Road surface erosion models

NCASI is distributing Technical Bulletin No. 988, Comparison of Road Surface Erosion Models with Measured Road Erosion Rates. The authors are Kathy Dubé (Watershed GeoDynamics), Tom Black and Charlie Luce (US Forest Service Rocky Mountain Research Station) and Mark Riedel (W.F. Baird and Associates, Ltd.). Cooperating organizations included Temple-Inland Corporation, Plum Creek Timber Company, Stephen F. Austin State University, Colorado State University, Oregon State University, and Oklahoma State University.

This report summarizes measurements of road erosion and runoff from nine sites across the United States and uses them to test the performance of three popular road erosion models (WEPP, GRAIP, and SEDMODL2). Without local calibration, none of the models predicted absolute values of annual erosion well at all of the sites. Two performed better at between-road segment comparisons, but there were still unexplained differences between observed and predicted sediment losses from the road datasets tested. This comparison of model performance with measured road erosion highlights the need for additional research and the limitations of model-only assessments of forest road impacts.

The easiest model to use is the Internet-based WEPP:Road interface developed by the US Forest Service. This interface has limited choices for road conditions, but it is convenient for modeling a few segments or testing the model’s sensitivity to different input values. The PC-based WEPP, GRAIP, and SEDMODL2 require installation on a PC. The PC interface of WEPP provides the user with the ability to vary a large number of input variables, but most users do not have the detailed soil and management data needed to select appropriate values for many of the variables. GRAIP uses site-specific road condition data as well as a local estimate of surface erosion rates. SEDMODL2 uses GIS data, and can be run with generalized or site-specific road conditions.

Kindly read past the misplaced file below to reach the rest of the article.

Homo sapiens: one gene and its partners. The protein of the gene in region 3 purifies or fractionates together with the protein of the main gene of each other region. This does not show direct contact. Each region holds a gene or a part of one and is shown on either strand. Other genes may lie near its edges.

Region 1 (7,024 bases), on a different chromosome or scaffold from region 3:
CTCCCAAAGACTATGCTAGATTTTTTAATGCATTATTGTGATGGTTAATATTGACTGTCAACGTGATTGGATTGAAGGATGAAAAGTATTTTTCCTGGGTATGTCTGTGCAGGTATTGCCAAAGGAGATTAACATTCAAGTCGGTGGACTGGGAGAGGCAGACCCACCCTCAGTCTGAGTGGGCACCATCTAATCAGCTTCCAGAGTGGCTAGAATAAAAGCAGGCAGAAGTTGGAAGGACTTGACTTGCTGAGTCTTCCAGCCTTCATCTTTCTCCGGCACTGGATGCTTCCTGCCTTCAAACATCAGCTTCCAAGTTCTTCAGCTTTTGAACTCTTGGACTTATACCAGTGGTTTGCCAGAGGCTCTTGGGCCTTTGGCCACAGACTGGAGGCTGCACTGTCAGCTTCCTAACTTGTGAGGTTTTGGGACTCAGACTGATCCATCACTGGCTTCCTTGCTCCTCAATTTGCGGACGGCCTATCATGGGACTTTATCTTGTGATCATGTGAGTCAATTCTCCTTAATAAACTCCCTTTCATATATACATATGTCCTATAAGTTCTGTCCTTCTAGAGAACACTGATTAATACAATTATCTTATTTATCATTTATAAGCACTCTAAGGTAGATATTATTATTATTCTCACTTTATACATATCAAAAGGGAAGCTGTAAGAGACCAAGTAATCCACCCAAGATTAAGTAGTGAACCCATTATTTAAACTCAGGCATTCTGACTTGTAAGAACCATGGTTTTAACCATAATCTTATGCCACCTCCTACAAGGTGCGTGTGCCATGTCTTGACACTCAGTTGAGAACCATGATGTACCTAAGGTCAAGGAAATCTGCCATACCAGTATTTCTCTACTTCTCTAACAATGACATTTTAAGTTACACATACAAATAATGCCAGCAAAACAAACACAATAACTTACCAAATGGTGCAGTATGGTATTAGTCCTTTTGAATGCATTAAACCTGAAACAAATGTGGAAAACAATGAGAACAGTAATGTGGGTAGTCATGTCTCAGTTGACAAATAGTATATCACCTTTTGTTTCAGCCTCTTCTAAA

The road surface erosion models tested in this study are appropriate for the relative comparison of erosion between segments and between management conditions. If accuracy and precision are needed for a particular application, measurement of surface erosion to provide calibration data at a particular site is an appropriate solution.

Member company employees, as well as government and academic personnel, may request a printed complimentary copy of this report by sending an email to publications@ncasi.org or by calling (919) 941-6400.

The report is also available for download by NCASI members at www.ncasi.org. Members needing a password should contact Pam Bruns (pbruns@ncasi.org).